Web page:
Examples of common violations and areas of concern are listed below. This list is not all inclusive, but simply serves to illustrate the more common violations and areas of concern.
- failure to perform 2 or more contamination (wipe) surveys at the required frequency
- failure to perform 2 or more direct radiation surveys at the required frequency
- failure to perform decontamination procedures when significant contamination levels (greater than 200 cpm/100 cm2) were detected by the laboratory
- eating, drinking, smoking, storing consumables, and/or the applying cosmetics in a radionuclide laboratory
- improper labeling of radioactive waste and/or improper storage of radioactive waste
- utilization of a lab for radionuclide use without appropriate authorization by the RSO/RRSC
- utilization of laboratory procedures which could potentially expose personnel to unnecessary radiation hazards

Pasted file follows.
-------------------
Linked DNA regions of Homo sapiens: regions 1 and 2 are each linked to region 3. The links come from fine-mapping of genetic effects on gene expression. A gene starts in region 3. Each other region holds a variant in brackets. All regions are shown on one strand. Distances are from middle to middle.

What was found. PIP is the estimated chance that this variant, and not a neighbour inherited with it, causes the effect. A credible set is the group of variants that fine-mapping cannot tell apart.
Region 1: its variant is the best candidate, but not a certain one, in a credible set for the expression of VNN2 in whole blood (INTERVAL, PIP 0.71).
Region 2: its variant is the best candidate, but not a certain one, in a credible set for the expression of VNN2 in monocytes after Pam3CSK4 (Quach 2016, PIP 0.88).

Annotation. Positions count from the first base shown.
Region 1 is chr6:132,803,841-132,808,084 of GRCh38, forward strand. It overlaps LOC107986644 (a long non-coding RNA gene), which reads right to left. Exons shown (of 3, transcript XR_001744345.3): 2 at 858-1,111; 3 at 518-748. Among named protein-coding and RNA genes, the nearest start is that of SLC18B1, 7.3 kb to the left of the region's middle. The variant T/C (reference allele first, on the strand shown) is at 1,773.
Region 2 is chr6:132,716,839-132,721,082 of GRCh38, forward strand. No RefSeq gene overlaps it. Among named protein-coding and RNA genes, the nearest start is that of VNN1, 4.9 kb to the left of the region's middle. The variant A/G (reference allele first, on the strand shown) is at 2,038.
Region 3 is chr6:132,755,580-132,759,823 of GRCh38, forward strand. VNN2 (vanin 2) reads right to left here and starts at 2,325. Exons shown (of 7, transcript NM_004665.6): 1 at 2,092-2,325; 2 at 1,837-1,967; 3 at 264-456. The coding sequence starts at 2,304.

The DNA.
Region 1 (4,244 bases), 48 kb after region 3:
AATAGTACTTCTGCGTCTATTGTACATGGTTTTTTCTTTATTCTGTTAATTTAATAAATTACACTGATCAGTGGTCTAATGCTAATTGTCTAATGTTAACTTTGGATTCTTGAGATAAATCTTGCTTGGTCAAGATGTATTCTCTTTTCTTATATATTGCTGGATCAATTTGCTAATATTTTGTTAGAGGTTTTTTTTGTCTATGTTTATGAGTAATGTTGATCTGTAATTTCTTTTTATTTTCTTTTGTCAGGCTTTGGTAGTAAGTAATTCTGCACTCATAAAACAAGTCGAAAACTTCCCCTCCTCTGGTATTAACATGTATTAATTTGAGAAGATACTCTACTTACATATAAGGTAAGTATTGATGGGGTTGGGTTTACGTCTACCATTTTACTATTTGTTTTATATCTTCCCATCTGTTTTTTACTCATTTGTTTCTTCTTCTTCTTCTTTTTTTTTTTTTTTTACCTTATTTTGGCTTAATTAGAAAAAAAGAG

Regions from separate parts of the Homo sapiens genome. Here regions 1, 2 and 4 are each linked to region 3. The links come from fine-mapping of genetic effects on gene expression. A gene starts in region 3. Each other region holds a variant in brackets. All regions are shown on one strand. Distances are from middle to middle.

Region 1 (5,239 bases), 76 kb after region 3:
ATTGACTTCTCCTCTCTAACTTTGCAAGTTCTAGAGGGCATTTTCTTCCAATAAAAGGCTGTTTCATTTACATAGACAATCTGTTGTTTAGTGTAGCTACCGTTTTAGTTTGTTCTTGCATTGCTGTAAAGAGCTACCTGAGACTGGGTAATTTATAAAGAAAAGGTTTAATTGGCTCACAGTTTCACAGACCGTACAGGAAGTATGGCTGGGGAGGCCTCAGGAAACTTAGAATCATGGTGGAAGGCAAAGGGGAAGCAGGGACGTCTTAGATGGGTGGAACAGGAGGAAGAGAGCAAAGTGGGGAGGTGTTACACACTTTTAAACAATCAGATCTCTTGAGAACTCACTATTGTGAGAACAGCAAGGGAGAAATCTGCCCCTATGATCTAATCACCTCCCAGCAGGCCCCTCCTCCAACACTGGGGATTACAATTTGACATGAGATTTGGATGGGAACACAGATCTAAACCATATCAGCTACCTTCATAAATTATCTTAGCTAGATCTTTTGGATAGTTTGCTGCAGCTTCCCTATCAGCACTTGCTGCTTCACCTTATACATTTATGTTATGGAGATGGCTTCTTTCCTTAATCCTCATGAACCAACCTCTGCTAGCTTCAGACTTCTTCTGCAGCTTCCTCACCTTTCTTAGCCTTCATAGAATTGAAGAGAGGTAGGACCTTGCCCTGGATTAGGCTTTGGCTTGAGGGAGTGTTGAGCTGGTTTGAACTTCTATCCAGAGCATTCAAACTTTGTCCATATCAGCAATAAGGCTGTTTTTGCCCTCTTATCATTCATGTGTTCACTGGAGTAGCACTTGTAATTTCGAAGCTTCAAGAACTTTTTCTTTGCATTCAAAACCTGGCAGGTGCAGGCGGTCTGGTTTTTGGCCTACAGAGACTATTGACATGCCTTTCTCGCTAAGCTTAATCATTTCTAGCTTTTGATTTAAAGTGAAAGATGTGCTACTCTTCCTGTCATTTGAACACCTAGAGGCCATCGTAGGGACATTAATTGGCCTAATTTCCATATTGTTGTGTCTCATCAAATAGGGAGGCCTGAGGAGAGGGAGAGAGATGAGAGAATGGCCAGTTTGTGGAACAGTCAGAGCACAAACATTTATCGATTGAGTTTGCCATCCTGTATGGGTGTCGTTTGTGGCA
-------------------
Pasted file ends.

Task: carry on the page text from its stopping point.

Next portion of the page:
- failure to utilize measures to prevent personal contamination
- utilization of radioactive material by individuals who are neither fully authorized nor have received temporary authorization by the RSO
- failure to report significant radiation accidents to the RSO
- performance of procedures which are neither specifically authorized on the PH's permit nor have been reviewed and temporarily approved by the RSO
- failure to comply with special restrictions spelled out on the PH's Radionuclide Use Permit
- Areas of Concern
- incomplete documentation of contamination or direct radiation surveys
- failure to perform one contamination (wipe) survey at the required frequency
- failure to perform one direct radiation survey at the required frequency
- failure to maintain adequate inventory records
- failure to maintain up-to-date posted documents
- poor laboratory housekeeping practices
- failure to follow radioactive waste procedures
- failure to provide adequate measures to prevent the unauthorized removal of radioactive material
- transfer of radioactive material between PHs without proper notification to the RSO
- transfer of radioactive material to a PH who was not authorized for the material
- failure to follow iodination procedures
- failure to utilize required personnel monitoring devices
- failure to comply with bioassay requirements
- significant contamination levels measured by the RSO
- failure to comply with requirements for the use of radioactive material in animals